THE DEMOCRATS WERE AVID WITH RIGGING IN THE MID-1800s

June 11, 2022by Tope Fasua0
As Republican Sen. Timothy Howe of Wisconsin put it in 1875, “They could cheat Republicans in three ways: First, by receiving Democratic votes from illegal voters; second, by refusing Republican votes from legal voters; third, by allowing turbulence and tumult to deter Republicans from offering their votes. That they did cheat by each of those methods has been testified not only by scores but by thousands of voters.”
Put that way, it sounds like simple hard-nosed politics: Of course a party would want to maximize its own votes and minimize the other side’s. In practice, of course, the Democrats were running on a platform of explicit white supremacy, and the elections that got rigged were the ones in which black people were most likely to be voting.
Tactics included folding multiple ballots inside a single Democratic ballot, so that a voter could stuff the ballot box without noticing, and diluted the will of the actual black citizens trying to vote (the overwhelming majority of whom supported Republicans, since white Democrats often didn’t even want black people joining their party). And when white officials simply refused to allow black citizens to register to vote, they never even got a chance to find out which party they’d vote for anyway.
The problem with contesting elections, though, is that it was much easier for the congressional panel to know when people had been turned away from the polls, or when holes had been drilled in ballot boxes, than it was for them to know when people had simply been scared out of trying to vote at all.
Because while the current strain of “law and order” politics sees vigilante justice as a tool to protect the integrity of elections, in the 19th century, electoral violence — and even murder — was straightforwardly accepted as a way to keep black citizens from voting, and potentially tipping the election against white supremacist candidates.
America’s ugly and near-forgotten history of widespread electoral violence
During the era of the rigged election, voting was a dangerous act. It could be lethal.
This chart compiles reports of violence against black citizens (and white Republicans) filed by the South Carolina Freedmen’s Bureau in the first three years of Reconstruction. But the pattern it shows — that violence intensified around elections — would be true nearly anywhere in the South, and at any time during and immediately after Reconstruction.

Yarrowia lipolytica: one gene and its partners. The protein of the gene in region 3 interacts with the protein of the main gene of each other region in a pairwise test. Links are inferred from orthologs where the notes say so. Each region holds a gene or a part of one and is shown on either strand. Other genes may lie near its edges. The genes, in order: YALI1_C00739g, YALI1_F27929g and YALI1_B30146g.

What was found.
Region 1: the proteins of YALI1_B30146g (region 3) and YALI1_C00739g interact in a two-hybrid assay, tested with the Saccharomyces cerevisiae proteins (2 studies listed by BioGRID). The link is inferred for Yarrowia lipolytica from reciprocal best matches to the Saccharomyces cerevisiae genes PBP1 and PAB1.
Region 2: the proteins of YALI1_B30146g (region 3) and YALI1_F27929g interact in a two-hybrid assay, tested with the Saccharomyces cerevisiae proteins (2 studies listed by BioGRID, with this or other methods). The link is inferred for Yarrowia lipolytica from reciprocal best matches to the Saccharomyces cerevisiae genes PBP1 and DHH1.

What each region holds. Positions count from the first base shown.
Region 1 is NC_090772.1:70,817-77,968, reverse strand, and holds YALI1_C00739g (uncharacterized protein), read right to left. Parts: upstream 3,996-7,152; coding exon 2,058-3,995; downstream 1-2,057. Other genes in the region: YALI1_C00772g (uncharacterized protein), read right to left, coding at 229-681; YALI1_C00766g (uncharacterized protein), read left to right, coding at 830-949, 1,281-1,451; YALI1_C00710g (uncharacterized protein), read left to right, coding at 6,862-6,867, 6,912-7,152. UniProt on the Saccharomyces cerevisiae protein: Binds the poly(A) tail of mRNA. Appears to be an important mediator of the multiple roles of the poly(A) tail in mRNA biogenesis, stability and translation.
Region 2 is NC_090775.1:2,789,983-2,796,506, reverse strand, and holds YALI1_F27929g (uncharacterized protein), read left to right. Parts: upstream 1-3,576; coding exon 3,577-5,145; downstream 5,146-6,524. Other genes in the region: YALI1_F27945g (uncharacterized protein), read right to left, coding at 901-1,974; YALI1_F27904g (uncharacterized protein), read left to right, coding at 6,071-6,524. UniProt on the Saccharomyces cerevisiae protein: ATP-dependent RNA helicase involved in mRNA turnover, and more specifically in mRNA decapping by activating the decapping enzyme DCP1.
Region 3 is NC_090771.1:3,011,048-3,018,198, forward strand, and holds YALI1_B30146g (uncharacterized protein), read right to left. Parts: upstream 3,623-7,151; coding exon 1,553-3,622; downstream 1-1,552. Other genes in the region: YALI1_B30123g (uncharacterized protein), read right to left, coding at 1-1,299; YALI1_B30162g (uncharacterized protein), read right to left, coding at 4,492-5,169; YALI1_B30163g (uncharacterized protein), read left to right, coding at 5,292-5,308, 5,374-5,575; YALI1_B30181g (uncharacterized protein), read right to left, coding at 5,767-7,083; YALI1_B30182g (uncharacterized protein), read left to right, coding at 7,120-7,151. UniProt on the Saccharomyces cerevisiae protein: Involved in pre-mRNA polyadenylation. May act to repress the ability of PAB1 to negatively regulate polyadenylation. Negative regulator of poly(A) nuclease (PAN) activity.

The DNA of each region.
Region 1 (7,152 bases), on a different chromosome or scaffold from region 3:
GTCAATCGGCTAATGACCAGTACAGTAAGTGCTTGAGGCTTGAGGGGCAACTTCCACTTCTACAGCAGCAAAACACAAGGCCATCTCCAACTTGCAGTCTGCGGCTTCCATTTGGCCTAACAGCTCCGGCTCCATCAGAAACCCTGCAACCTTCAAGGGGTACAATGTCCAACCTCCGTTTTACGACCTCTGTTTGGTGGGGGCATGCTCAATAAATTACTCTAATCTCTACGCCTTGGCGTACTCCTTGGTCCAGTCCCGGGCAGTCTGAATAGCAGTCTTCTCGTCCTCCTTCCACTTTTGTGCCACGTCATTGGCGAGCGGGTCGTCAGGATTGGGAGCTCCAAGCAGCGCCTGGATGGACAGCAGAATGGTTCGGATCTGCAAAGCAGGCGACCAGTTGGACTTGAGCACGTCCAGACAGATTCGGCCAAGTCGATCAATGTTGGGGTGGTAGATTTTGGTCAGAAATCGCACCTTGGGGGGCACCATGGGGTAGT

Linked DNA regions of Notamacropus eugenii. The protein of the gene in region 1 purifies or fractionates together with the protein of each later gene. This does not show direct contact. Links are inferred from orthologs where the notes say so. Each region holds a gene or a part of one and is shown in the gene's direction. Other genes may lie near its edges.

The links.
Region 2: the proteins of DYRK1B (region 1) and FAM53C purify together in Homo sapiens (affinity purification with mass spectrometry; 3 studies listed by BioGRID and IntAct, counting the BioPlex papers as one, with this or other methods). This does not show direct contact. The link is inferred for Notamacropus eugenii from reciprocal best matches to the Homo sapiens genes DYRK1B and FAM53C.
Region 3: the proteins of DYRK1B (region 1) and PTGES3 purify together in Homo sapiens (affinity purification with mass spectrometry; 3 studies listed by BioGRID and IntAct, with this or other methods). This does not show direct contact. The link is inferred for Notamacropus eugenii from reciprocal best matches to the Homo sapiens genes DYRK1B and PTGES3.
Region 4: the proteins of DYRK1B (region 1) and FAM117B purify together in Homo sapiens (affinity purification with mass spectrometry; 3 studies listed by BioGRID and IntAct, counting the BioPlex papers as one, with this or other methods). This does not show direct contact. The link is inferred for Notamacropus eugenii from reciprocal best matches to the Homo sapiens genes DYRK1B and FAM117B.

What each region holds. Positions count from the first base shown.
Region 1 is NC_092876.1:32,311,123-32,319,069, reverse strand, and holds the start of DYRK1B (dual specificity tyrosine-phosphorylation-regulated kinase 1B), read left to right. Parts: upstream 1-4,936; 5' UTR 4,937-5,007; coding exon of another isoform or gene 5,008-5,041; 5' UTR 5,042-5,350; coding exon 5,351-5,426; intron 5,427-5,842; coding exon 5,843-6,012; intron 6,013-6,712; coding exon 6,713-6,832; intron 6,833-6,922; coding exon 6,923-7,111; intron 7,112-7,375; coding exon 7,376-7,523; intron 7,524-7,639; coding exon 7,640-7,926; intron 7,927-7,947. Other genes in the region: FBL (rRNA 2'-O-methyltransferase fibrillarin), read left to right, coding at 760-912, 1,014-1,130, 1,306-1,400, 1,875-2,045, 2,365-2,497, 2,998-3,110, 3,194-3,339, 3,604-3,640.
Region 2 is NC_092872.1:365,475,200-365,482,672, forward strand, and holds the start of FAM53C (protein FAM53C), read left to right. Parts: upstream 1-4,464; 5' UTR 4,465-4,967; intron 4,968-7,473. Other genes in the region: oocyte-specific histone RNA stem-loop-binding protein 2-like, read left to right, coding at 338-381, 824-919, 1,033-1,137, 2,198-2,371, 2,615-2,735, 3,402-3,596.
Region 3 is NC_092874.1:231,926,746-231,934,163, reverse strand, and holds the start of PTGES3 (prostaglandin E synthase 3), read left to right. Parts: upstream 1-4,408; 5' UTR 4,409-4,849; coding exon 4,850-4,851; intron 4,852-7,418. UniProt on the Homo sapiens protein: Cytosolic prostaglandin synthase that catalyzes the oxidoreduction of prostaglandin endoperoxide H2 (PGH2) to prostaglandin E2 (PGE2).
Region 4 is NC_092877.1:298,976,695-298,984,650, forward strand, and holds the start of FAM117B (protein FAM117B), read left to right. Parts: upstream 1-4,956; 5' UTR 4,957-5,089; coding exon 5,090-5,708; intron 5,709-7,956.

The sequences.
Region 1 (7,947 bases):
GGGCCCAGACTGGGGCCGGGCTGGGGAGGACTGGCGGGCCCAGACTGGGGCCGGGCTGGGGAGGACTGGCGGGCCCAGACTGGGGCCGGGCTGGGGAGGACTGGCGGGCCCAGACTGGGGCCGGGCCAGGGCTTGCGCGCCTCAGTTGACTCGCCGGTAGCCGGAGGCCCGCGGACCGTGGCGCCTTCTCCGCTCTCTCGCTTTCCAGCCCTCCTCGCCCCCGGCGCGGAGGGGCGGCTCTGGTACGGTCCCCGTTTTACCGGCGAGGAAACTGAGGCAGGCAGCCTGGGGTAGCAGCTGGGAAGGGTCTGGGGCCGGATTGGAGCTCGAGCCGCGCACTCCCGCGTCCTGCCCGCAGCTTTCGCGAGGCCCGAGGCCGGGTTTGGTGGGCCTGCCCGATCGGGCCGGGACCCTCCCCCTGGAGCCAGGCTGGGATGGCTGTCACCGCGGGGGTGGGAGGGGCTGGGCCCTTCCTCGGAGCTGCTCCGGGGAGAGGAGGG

There are many ways to use violence to intimidate voters. There was the physical blocking of polling places by armed groups, as happened in several precincts in a contested South Carolina election in 1880. There was beating of black voters in the weeks before the election in an attempt to scare them out of trying to vote, as was ubiquitous (for example) in Louisiana. There were assassinations of local Republican politicians — black and white alike — as happened in Alabama in 1875.
Often, the violence was conducted by organized clubs like the Knights of the White Camellia — designed not to engage in wanton racial terrorism, like the Ku Klux Klan, but specifically to suppress the Republican vote. “Old men and young men, married and single, even the boys have engaged in what is called ‘the great work of redeeming the country,’” one South Carolina newspaper wrote in 1876.
screencap terrorism video
Joe Posner/Vox
Sometimes intimidation worked. When up to 200 black Louisianans were killed in the “Opelousas massacre” of September 1868 (at the end of a chain of events that started with the beating of a white teacher for registering black voters), Ulysses S. Grant’s reelection campaign pulled out of Louisiana and Georgia entirely.
Sometimes it didn’t, and the results were bloody. When black Americans mobilized to vote en masse in Eufaula, Alabama, in 1874, white terrorists shot into the unarmed crowd, killing seven people and wounding dozens.
Even winning an election didn’t guarantee safety from violence. Local elections in Louisiana in 1872 were so contested and fraud-riddled that black residents of Colfax had to station themselves outside the courthouse to protect the Republican county judge and sheriff from being forcibly unseated by their Democratic opponents. Eventually, a white insurgent group of 300 took the whole courthouse by force, and 100 black citizens were killed.
This is the core truth of Reconstruction violence: It wasn’t just against the black vote but against the state. It was a declaration that the governments in which black people voted were illegitimate — justifying them being replaced by force (as in Colfax or in the Louisiana legislature). Often, it meant that particular elected officials were targeted — state actors threatened in the service of restoring legitimate government.
The Eufaula massacre of 1874 was followed by the murder by a white mob of the son of a local judge — who was a “scalawag,” a Southerner who took part in the Reconstruction government. The judge fled the state. (The mob also burned a ballot box.) In Mississippi in that same year, white militants drove a county sheriff out of the state in advance of the election, then murdered, among others, a black state legislator.)
These acts of white violence were usually minimized at the time: death counts deflated, communities waved off as “stable” when an act of intimidation worked.
This history is important to recognize that voter fraud and electoral violence are a part of American history. And traditionally, they have usually both been on the same side: the same people intimidating nonwhite Americans out of casting a ballot were those who engaged in fraud to make sure the “right” person won.

Leave a Reply

Copyright TopeFasua.com All rights reserved | Powered by Cywiz Tech

Copyright TopeFasua.com All rights reserved | Powered by Cywiz Tech